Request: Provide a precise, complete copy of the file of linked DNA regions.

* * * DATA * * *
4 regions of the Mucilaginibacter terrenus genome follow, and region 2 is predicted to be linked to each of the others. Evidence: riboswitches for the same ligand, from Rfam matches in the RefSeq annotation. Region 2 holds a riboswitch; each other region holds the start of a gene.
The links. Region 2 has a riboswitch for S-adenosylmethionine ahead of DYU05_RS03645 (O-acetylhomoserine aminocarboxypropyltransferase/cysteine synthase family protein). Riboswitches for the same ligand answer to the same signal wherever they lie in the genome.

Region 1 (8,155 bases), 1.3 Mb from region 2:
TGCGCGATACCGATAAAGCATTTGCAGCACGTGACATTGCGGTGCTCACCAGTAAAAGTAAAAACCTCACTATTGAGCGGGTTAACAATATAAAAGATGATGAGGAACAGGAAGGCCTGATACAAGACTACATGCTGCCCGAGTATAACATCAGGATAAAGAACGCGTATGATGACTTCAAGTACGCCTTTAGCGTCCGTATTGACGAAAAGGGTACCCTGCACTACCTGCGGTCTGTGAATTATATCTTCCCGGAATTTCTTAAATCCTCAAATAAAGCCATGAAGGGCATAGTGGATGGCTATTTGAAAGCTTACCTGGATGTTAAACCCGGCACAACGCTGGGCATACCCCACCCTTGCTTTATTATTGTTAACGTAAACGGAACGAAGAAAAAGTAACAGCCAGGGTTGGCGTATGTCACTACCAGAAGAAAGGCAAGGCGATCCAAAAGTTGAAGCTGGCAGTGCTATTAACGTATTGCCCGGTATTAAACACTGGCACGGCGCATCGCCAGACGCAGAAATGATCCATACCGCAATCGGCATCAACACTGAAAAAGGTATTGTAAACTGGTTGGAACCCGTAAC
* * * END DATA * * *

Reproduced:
4 regions of the Mucilaginibacter terrenus genome follow, and region 2 is predicted to be linked to each of the others. Evidence: riboswitches for the same ligand, from Rfam matches in the RefSeq annotation. Region 2 holds a riboswitch; each other region holds the start of a gene.
The links. Region 2 has a riboswitch for S-adenosylmethionine ahead of DYU05_RS03645 (O-acetylhomoserine aminocarboxypropyltransferase/cysteine synthase family protein). Riboswitches for the same ligand answer to the same signal wherever they lie in the genome.

Region 1 (8,155 bases), 1.3 Mb from region 2:
TGCGCGATACCGATAAAGCATTTGCAGCACGTGACATTGCGGTGCTCACCAGTAAAAGTAAAAACCTCACTATTGAGCGGGTTAACAATATAAAAGATGATGAGGAACAGGAAGGCCTGATACAAGACTACATGCTGCCCGAGTATAACATCAGGATAAAGAACGCGTATGATGACTTCAAGTACGCCTTTAGCGTCCGTATTGACGAAAAGGGTACCCTGCACTACCTGCGGTCTGTGAATTATATCTTCCCGGAATTTCTTAAATCCTCAAATAAAGCCATGAAGGGCATAGTGGATGGCTATTTGAAAGCTTACCTGGATGTTAAACCCGGCACAACGCTGGGCATACCCCACCCTTGCTTTATTATTGTTAACGTAAACGGAACGAAGAAAAAGTAACAGCCAGGGTTGGCGTATGTCACTACCAGAAGAAAGGCAAGGCGATCCAAAAGTTGAAGCTGGCAGTGCTATTAACGTATTGCCCGGTATTAAACACTGGCACGGCGCATCGCCAGACGCAGAAATGATCCATACCGCAATCGGCATCAACACTGAAAAAGGTATTGTAAACTGGTTGGAACCCGTAAC